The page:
Moscow, Russia, June 25, 2020 - Viacheslav Krasilnikov spoke to fivb.com about lessons learnt on his way to becoming a world champion. The 29-year-old Russian is one of the most athletic and dynamic left side players on Tour and his partnership with Oleg Stoyanovskiy flourished as Russia roared to victory at the 2019 FIVB Beach Volleyball World Championships in Hamburg and World Tour finals later in the summer in Rome.
For ‘Slava’ and his partner Stoyanovskiy, volleyball runs in the family and both Krasilnikov’s father and grandfather were players. The defender trained throughout his youth in both indoor and beach volleyball but chose to commit to sand. He placed fifth at the FIVB Under-19 World Championships in 2009 with Artem Kucherenko before starting to play more regularly on the World Tour in 2011.
Krasilnikov then entered six events with four different partners before the 196cm tall defender teamed up with the huge 210cm blocker Konstantin Semenov and formed an incredibly physical side that would storm on to the World Tour with a silver medal in their first Grand Slam event in Berlin in 2013.
The Russian pair battled past some of the world's best and came past Americans Sean Rosenthal and Phil Dalhausser, 2013 world champions Alex Brouwer and Robert Meeuwsen from the Netherlands and also Spain’s Pablo Herrera and Adrian Gavira, before losing in the final to Evandro Gonçalves and Vitor Felipe from Brazil.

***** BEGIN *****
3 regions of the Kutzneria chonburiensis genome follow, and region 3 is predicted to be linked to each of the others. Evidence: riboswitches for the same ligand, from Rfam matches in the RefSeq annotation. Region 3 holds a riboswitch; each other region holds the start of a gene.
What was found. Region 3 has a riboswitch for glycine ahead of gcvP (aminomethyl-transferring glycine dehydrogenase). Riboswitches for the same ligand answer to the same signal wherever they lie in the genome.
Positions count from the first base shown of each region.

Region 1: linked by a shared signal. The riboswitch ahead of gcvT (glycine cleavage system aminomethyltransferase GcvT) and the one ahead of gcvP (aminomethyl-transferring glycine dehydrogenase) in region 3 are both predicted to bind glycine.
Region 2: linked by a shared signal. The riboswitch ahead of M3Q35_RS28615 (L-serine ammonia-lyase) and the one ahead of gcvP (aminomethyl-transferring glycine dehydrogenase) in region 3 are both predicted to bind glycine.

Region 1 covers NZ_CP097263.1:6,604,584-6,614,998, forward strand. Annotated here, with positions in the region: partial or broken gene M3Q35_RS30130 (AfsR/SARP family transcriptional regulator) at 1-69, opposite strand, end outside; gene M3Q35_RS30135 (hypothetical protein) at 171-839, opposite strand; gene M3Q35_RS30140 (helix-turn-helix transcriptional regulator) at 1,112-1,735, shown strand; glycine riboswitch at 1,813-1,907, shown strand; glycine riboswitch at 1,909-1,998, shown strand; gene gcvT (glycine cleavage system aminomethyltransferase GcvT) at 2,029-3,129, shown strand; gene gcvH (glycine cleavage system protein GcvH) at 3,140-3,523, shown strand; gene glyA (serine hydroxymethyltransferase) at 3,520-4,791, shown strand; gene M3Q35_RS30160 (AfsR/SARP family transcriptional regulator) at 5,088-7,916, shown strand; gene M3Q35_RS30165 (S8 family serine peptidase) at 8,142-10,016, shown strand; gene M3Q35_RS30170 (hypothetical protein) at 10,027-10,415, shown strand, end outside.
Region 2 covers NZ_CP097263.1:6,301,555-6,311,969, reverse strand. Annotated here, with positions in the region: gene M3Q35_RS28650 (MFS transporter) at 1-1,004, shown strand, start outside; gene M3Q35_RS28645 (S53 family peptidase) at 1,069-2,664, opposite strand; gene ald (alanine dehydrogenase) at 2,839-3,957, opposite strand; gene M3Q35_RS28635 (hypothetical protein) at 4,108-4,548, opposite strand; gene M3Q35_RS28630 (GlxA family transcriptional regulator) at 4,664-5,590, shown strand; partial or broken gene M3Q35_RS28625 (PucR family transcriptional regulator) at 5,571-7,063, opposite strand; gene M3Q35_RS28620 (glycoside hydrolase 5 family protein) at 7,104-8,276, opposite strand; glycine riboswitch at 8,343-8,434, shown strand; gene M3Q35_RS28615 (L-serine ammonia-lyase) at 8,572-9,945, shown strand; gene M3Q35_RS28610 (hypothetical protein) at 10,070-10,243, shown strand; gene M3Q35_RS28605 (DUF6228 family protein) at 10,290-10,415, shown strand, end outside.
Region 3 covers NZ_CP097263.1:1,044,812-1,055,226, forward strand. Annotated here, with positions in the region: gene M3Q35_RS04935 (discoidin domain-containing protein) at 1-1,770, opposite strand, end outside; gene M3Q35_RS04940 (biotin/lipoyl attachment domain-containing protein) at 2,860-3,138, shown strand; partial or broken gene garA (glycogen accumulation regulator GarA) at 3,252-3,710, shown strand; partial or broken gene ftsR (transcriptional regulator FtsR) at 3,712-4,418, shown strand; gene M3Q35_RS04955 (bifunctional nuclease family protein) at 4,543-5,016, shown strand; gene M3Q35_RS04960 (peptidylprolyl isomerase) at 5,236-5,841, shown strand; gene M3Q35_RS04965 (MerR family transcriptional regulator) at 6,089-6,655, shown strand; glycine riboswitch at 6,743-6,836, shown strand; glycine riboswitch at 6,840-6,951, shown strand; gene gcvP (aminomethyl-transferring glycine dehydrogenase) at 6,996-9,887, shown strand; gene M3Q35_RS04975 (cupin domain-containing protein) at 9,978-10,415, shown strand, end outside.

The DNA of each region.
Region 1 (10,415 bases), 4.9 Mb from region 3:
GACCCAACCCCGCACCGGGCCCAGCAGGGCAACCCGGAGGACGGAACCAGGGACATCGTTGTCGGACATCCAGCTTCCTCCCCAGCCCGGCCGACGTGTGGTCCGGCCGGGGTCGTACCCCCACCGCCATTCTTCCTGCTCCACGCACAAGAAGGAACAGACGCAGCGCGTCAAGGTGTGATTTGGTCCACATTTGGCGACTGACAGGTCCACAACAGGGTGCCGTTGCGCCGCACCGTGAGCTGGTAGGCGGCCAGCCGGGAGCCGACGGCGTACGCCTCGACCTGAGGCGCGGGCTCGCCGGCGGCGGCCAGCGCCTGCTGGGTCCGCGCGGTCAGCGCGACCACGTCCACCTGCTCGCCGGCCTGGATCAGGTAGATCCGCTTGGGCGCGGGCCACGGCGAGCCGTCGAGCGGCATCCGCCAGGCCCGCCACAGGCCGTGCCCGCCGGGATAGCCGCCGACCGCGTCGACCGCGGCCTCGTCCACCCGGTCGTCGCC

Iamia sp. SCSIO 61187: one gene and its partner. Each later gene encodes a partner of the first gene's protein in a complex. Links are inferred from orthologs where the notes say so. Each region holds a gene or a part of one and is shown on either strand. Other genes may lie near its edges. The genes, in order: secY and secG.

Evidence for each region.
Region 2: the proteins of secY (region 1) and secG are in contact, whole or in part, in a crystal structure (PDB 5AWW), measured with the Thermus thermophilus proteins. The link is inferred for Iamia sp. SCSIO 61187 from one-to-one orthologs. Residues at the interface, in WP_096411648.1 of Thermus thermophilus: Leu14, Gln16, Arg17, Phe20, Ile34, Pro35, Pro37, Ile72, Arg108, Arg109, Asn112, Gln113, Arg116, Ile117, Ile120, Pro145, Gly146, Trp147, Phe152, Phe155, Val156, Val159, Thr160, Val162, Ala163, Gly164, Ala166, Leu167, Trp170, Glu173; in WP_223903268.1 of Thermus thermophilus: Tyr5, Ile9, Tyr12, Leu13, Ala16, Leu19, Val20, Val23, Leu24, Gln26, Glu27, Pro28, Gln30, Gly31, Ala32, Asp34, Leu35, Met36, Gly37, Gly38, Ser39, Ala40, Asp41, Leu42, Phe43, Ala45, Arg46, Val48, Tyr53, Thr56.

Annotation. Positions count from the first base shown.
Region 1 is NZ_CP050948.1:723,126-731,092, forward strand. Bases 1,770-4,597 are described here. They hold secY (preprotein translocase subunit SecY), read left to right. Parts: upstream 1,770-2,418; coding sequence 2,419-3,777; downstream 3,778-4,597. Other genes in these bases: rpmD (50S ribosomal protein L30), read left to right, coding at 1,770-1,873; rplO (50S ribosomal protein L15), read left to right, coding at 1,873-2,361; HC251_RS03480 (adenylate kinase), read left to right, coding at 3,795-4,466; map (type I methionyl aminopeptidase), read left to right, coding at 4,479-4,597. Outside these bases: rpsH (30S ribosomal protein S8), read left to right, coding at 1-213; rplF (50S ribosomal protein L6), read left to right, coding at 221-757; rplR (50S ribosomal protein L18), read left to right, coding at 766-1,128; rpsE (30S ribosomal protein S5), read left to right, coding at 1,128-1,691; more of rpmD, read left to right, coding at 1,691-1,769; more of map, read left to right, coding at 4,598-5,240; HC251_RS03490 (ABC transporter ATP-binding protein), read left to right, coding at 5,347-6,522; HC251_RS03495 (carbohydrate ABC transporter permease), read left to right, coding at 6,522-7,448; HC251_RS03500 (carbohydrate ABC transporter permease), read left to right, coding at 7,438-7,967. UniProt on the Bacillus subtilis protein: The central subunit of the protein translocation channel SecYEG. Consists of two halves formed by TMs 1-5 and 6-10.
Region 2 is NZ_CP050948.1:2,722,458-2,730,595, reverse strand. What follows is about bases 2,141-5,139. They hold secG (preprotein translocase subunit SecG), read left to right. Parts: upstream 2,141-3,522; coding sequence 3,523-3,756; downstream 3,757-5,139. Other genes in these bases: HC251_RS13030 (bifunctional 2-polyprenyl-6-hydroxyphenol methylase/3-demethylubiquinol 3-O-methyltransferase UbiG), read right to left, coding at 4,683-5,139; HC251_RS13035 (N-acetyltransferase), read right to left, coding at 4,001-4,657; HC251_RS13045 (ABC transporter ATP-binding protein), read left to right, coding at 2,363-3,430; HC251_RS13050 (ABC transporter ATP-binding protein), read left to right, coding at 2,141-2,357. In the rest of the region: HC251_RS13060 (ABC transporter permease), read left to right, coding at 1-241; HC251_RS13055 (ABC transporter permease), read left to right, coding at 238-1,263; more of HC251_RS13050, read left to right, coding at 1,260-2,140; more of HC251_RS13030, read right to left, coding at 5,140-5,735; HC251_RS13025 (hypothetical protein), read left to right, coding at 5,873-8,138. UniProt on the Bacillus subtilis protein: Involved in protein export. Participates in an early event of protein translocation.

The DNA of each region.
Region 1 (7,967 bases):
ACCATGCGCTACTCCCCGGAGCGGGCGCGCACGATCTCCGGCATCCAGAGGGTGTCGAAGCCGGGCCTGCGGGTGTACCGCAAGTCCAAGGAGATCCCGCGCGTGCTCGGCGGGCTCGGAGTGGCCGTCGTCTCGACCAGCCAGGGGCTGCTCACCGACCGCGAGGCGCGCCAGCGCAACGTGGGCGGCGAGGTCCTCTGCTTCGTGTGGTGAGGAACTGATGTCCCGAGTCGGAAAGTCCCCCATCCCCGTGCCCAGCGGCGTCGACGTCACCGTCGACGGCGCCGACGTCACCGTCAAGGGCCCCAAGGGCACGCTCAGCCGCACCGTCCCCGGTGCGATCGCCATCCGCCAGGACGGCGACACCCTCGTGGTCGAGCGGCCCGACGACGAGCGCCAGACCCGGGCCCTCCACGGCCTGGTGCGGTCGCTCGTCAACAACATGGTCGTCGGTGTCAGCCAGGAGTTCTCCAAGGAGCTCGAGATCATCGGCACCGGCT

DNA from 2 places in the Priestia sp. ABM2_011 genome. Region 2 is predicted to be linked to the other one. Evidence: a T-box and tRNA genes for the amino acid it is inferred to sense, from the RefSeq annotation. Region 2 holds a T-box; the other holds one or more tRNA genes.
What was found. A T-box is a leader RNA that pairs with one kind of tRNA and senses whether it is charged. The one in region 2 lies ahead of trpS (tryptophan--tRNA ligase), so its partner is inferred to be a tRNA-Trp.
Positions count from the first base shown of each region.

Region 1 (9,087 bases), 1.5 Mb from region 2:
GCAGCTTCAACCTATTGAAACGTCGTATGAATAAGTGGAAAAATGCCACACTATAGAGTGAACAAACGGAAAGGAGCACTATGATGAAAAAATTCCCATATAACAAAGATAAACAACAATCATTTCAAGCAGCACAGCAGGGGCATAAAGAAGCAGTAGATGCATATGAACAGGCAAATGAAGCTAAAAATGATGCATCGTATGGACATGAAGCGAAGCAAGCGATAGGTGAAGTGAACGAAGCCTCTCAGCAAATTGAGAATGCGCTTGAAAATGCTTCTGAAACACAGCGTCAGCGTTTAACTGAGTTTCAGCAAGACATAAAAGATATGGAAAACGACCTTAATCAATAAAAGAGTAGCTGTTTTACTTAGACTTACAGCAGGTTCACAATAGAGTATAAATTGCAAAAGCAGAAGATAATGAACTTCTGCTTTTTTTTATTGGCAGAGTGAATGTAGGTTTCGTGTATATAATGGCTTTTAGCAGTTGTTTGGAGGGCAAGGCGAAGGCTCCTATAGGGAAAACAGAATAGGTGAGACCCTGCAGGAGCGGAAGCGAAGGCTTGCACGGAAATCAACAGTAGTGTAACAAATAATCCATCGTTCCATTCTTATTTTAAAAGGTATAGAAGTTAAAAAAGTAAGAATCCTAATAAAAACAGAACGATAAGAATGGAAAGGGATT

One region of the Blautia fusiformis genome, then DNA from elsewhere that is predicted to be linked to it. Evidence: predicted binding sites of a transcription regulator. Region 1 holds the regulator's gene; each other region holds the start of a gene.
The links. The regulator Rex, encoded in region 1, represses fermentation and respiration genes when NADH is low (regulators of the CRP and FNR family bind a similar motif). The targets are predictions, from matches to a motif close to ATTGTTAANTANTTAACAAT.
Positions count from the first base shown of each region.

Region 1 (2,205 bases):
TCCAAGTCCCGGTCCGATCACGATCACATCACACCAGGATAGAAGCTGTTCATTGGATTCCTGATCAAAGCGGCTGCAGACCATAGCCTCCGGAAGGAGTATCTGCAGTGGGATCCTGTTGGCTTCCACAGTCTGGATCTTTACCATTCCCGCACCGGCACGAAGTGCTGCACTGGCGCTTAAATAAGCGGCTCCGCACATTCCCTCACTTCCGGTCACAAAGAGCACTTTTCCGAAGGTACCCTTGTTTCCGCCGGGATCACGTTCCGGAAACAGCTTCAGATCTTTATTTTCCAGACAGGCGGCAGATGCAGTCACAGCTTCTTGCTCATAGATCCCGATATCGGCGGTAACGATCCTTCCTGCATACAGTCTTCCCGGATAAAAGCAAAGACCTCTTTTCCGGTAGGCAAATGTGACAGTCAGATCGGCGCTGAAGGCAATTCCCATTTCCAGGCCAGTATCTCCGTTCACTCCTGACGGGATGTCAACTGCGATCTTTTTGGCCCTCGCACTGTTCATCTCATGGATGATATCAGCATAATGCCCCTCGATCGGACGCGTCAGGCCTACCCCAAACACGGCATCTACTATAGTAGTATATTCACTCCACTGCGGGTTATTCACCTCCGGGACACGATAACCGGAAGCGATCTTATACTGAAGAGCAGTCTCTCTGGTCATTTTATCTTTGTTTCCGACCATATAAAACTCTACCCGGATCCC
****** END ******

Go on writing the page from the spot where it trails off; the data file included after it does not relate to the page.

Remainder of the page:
Semenov and Krasilnikov on the podium in Berlin in 2013
The partnership would continue until the Olympics in 2016 where the pair finished their playing days together with a 4th in Rio losing in the bronze medal match to Brouwer/Meeuwsen. But Viacheslav looks at those times having learnt many lessons that he can use at future Olympic Games.
“Rio 2016 was my first Olympics but I felt confident physically, technically and psychologically. My goal was to get to the Olympic Games, now my goal is to win medals at the Olympics.”
‘Slava’ was voted FIVB best defender in 2017 and may have his eyes on winning a medal in Tokyo after their World Championships win, but looks back on Rio knowing they were so close. The pair lost out to Italy’s Paolo Nicolai and Daniele Lupo in a three-set thriller and Krasilnikov feels that if they had won that game they could have gone all the way to gold.
“In the semifinals, I felt that there was one step left before getting into the prize places. That if we got to the final, no one could stop us.”
Volleyball runs deep in the history of Russia. In the beach form of the game, however, Russia have yet to win a medal at the Olympic Games and that 4th place by Krasilnikov and Semenov is as close as Russia have got to achieving that little piece of history that Russian beach volleyball are working so hard for. It evidently hurt Krasilnikov to stop at fourth, but he is certainly seeing the bright side of the team's achievement.
“It was unpleasant to leave without medals, especially at the Olympic Games for which we had been preparing for so long. Our feelings were mixed: we were upset, but at the same time we realised that we had made a big step for the development of beach volleyball in Russia. There was grief, but it also motivated me for further goals.”